Last Friday, the Nationals’ scoreless innings streak by starters ended at 48 innings when the Phillies’ Cody Asche laced an RBI double against Max Scherzer. It was the longest scoreless inning streak in franchise history and the second-longest streak in baseball history to the 1974 Orioles.
Two days later, the Orioles shut out the Cleveland Indians in both games of a doubleheader. The last time the O’s swept a doubleheader with two shutouts was ... 1974.
Not only did both of the aforementioned events happen during the 1974 Orioles season, they also overlapped. That 1974 doubleheader shutout came during the Orioles’ historic scoreless innings streak that ultimately reached 54.
A weekend of pitching excellence in Baltimore and Washington highlighted the historical greatness of Orioles pitching. Let’s revisit a critical week in team history.
The 1974 scoreless inning streak came as part of a pivotal 10-game win streak that started on Aug. 29 for the Orioles, who found themselves two games below .500, in fourth place in the six-team American League East and eight games back of the first-place Red Sox. By the time the win streak reached 10 games on Sept. 7, the O’s were 73-65, in second place in the East and one game back of the first-place Yankees. They weren’t done there.
The O’s put together a nine-game win streak to end the 1974 season and win the division by two games over the Yankees. So the scoreless innings streak, including the doubleheader shutouts, was pivotal, serving as a central element of that season’s narrative and not simply an impressive footnote.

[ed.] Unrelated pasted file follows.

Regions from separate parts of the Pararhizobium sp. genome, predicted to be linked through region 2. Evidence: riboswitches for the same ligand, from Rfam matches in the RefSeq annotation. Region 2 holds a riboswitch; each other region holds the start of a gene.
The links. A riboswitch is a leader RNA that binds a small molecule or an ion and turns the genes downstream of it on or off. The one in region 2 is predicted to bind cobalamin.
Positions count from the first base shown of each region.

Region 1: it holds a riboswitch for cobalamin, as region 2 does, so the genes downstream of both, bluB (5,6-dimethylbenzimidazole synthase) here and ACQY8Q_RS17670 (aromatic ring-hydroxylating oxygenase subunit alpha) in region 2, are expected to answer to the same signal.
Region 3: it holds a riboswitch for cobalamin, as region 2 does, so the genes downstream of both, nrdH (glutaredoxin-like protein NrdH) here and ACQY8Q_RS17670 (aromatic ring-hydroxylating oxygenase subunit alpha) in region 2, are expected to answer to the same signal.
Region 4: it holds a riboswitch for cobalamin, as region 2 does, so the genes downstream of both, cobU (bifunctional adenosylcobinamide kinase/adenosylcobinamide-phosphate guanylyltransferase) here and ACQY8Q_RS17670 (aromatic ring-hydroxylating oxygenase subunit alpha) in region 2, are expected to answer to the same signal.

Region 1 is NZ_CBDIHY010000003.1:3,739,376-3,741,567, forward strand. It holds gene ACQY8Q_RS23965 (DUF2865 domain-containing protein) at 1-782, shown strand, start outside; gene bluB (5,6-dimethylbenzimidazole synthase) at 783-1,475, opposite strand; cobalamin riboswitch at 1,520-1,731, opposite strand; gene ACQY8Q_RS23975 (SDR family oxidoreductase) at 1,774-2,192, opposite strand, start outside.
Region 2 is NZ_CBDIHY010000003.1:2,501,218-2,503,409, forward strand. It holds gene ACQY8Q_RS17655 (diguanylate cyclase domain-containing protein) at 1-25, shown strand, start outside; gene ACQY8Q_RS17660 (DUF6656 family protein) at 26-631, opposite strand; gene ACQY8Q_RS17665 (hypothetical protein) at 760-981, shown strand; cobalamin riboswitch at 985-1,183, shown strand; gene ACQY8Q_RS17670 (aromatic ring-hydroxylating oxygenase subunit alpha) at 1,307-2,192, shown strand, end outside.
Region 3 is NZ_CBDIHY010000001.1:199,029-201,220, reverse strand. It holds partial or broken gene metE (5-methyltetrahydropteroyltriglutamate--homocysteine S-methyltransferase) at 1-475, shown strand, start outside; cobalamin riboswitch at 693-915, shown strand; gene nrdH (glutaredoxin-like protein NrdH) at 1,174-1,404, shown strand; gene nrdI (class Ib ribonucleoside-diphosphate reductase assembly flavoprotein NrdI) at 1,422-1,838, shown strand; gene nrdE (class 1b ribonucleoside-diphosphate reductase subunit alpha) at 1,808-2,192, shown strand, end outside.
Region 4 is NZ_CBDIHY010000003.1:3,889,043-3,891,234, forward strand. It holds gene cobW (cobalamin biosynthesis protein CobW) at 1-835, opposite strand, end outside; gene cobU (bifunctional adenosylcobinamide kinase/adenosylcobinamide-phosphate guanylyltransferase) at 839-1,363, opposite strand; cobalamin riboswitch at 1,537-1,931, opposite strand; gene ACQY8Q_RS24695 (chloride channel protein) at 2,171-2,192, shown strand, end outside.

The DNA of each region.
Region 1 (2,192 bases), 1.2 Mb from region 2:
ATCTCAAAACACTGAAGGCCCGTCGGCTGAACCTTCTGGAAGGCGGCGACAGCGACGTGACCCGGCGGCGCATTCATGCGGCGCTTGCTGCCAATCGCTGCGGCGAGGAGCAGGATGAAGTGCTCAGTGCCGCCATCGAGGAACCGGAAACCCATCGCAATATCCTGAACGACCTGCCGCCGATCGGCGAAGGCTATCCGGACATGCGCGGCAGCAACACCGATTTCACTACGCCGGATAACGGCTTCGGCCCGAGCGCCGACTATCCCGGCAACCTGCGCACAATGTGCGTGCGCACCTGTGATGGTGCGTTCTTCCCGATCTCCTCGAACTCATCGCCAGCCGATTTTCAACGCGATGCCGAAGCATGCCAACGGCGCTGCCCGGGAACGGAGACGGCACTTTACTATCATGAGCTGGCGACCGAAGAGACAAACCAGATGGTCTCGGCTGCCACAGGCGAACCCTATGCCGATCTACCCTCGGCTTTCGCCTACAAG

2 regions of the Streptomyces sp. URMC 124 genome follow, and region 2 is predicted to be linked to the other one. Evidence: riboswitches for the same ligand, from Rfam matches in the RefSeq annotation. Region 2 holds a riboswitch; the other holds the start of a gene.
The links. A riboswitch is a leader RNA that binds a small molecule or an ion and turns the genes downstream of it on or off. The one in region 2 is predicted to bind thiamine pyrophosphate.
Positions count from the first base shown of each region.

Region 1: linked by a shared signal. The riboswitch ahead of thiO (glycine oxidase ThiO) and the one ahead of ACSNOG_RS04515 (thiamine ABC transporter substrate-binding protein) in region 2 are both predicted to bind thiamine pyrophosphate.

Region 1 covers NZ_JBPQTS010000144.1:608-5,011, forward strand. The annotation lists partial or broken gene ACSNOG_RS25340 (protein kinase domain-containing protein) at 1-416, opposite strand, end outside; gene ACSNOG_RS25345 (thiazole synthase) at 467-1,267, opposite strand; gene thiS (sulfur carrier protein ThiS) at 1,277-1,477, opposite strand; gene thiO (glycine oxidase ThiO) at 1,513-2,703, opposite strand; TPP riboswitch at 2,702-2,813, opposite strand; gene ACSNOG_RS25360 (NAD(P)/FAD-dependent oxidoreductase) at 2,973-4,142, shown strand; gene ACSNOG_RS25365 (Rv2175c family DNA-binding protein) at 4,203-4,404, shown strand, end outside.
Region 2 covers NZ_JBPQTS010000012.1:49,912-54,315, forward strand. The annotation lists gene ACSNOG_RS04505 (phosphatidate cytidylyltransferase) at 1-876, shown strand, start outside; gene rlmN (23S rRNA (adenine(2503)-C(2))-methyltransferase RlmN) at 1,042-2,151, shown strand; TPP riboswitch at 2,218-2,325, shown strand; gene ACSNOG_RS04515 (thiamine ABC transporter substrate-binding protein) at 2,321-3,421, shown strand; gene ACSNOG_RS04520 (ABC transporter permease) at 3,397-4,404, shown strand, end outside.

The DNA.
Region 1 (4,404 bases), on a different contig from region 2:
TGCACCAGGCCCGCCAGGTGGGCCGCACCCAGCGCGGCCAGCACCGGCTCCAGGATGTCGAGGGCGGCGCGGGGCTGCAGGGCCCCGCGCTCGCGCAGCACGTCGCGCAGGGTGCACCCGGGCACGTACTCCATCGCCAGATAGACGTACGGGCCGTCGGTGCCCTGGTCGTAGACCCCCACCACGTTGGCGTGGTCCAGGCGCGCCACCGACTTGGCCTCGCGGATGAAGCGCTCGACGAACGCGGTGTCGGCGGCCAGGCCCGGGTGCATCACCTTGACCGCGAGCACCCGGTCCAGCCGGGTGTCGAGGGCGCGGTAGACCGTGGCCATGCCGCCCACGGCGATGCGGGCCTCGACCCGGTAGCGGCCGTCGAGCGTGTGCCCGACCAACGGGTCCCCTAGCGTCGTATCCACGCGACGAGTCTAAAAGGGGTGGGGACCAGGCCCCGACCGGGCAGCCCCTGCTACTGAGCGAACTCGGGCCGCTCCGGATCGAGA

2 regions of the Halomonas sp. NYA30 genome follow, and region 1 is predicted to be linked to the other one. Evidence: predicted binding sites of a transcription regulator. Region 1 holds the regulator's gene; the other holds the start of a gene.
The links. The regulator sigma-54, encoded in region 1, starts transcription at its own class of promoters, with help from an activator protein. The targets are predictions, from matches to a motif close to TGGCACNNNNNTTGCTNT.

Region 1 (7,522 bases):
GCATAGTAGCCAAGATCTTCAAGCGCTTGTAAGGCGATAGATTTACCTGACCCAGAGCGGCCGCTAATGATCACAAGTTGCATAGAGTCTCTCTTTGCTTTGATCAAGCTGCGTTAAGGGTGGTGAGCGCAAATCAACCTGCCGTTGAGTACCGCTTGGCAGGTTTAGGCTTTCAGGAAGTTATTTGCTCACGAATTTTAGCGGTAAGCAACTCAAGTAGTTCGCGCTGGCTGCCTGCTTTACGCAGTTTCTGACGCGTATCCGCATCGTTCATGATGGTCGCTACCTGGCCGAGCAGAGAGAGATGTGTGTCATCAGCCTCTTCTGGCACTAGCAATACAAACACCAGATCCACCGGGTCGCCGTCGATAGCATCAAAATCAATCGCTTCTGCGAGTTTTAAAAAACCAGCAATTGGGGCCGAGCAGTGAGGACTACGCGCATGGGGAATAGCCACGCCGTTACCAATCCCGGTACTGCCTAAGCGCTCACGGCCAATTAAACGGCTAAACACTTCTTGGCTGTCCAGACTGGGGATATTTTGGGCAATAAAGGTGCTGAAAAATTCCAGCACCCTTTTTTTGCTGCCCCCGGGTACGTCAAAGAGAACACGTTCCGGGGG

The doubleheader sweep, which happened on Sept. 6, 1974, featured 2-0 and 1-0 victories over the Indians, the same franchise against which the O’s would repeat the feat some 40 years later. Prior to that, the gap between doubleheader shutouts was four days. The scoreless innings streak featured two doubleheader shutouts, the first coming with a sweep of the Red Sox on Sept. 2.
Ross Grimsley got things started in earnest with a complete-game shutout of the Red Sox in Game 1 of the Sept. 2 doubleheader. Mike Cuellar, Jim Palmer, Dave McNally, and Cuellar (a second time) all followed suit with complete-game shutouts of their own.
Think about that for a moment: five consecutive complete-game shutouts. The Orioles had three complete-game shutouts total in 2014, one of which was Kevin Gausman’s rain-shortened effort of five innings versus Yankees; the 1974 Orioles had five complete-game shutouts in a week.
You’ll also notice that the Orioles were working with a four-man rotation in 1974. Of the four starters, only Palmer pitched fewer than 200 innings. He was also the only right-handed pitcher in the starting rotation. Grimsley led the group with 295 2/3 innings pitched. For context, David Price led the majors with 248 1/3 innings pitched last season.
Grimsley completed eight innings on Sept. 7; he allowed a leadoff double and a two-run homer in the ninth inning of a 3-2 Orioles victory against the Indians to end the scoreless innings streak.
If you’re doing the math, those five complete games and the final eight-inning effort by Grimsley add up to 53. The 54th inning actually came on Sept. 1; McNally pitched a complete game but allowed one run in the eighth inning before tossing a scoreless ninth inning to start the streak.
The 1974 Orioles finished 91-71 and bowed out of the playoffs to the Athletics for the second consecutive season.
Matthew Taylor blogs about the Orioles at Roar from 34. Follow him on Twitter: @RoarFrom34. His ruminations about the Birds appear as part of MASNsports.com’s season-long initiative of welcoming guest bloggers to our site. All opinions expressed are those of the guest bloggers, who are not employed by MASNsports.com but are just as passionate about their baseball as our roster of writers.